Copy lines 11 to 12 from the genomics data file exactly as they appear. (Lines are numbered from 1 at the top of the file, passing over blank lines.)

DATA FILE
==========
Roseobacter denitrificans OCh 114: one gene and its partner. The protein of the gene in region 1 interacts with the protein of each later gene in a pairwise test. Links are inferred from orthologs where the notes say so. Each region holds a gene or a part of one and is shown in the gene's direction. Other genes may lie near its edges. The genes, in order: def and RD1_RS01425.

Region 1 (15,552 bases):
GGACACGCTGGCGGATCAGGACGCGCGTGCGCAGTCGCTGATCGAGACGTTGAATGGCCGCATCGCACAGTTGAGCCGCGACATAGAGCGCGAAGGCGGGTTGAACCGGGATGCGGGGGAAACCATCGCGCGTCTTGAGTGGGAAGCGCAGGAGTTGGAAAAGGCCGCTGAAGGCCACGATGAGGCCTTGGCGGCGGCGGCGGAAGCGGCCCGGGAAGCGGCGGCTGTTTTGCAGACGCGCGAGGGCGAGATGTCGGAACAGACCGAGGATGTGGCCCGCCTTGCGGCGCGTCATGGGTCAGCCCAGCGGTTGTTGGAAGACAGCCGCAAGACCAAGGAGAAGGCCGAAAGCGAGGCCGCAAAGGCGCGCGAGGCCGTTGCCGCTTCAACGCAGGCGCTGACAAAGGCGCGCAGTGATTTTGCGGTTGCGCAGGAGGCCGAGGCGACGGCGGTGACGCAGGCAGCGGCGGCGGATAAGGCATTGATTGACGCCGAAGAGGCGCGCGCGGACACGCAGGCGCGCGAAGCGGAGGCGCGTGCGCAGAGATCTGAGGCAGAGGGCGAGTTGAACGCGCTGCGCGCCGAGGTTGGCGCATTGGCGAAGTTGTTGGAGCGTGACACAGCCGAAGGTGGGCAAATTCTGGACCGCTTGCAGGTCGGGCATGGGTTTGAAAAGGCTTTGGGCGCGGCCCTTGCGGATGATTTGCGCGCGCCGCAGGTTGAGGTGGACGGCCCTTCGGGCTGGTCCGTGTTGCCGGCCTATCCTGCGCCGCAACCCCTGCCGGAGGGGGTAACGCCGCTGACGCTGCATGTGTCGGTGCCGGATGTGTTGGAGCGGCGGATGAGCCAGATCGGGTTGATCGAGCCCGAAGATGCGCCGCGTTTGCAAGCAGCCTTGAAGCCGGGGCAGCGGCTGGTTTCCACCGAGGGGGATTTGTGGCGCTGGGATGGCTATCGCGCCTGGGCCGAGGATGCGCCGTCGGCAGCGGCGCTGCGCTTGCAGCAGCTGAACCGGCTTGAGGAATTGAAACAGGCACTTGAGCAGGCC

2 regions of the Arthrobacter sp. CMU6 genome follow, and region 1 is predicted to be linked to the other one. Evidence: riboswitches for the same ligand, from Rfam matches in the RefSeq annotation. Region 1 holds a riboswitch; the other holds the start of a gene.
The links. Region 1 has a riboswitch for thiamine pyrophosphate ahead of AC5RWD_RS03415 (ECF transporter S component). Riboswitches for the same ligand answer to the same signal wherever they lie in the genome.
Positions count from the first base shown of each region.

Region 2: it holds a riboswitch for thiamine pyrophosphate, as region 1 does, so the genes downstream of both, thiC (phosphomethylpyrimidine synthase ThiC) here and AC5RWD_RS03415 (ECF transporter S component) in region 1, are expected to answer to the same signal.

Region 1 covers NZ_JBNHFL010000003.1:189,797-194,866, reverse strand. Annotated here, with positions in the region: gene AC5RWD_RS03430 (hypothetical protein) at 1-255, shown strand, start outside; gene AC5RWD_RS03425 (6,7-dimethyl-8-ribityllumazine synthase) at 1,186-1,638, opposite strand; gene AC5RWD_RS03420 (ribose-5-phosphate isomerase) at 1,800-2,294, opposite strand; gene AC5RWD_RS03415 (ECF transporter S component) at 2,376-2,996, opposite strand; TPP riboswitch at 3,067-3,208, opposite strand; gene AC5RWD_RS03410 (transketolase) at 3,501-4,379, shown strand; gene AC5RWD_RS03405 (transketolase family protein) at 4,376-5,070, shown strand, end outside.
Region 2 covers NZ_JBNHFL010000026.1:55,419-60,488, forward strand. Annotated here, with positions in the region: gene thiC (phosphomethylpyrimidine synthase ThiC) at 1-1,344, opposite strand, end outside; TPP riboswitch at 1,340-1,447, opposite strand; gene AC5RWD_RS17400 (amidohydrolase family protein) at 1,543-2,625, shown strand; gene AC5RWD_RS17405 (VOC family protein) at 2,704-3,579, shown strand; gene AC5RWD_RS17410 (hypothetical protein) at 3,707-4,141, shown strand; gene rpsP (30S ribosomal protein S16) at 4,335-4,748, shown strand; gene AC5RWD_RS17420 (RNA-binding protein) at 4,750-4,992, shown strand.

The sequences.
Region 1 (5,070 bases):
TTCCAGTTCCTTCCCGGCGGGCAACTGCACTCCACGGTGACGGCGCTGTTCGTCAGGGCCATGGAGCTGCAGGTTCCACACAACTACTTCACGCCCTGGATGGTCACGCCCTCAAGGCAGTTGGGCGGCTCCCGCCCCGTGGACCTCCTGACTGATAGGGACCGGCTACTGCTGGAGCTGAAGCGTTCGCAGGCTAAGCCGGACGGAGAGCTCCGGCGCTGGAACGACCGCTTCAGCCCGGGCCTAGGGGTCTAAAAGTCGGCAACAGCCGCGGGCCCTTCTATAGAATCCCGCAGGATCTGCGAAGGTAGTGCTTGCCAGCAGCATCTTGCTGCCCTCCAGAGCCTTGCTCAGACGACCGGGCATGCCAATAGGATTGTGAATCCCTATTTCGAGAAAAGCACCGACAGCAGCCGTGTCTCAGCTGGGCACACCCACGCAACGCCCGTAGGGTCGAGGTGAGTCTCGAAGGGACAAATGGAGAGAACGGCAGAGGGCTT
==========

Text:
Region 1 (5,070 bases):
TTCCAGTTCCTTCCCGGCGGGCAACTGCACTCCACGGTGACGGCGCTGTTCGTCAGGGCCATGGAGCTGCAGGTTCCACACAACTACTTCACGCCCTGGATGGTCACGCCCTCAAGGCAGTTGGGCGGCTCCCGCCCCGTGGACCTCCTGACTGATAGGGACCGGCTACTGCTGGAGCTGAAGCGTTCGCAGGCTAAGCCGGACGGAGAGCTCCGGCGCTGGAACGACCGCTTCAGCCCGGGCCTAGGGGTCTAAAAGTCGGCAACAGCCGCGGGCCCTTCTATAGAATCCCGCAGGATCTGCGAAGGTAGTGCTTGCCAGCAGCATCTTGCTGCCCTCCAGAGCCTTGCTCAGACGACCGGGCATGCCAATAGGATTGTGAATCCCTATTTCGAGAAAAGCACCGACAGCAGCCGTGTCTCAGCTGGGCACACCCACGCAACGCCCGTAGGGTCGAGGTGAGTCTCGAAGGGACAAATGGAGAGAACGGCAGAGGGCTT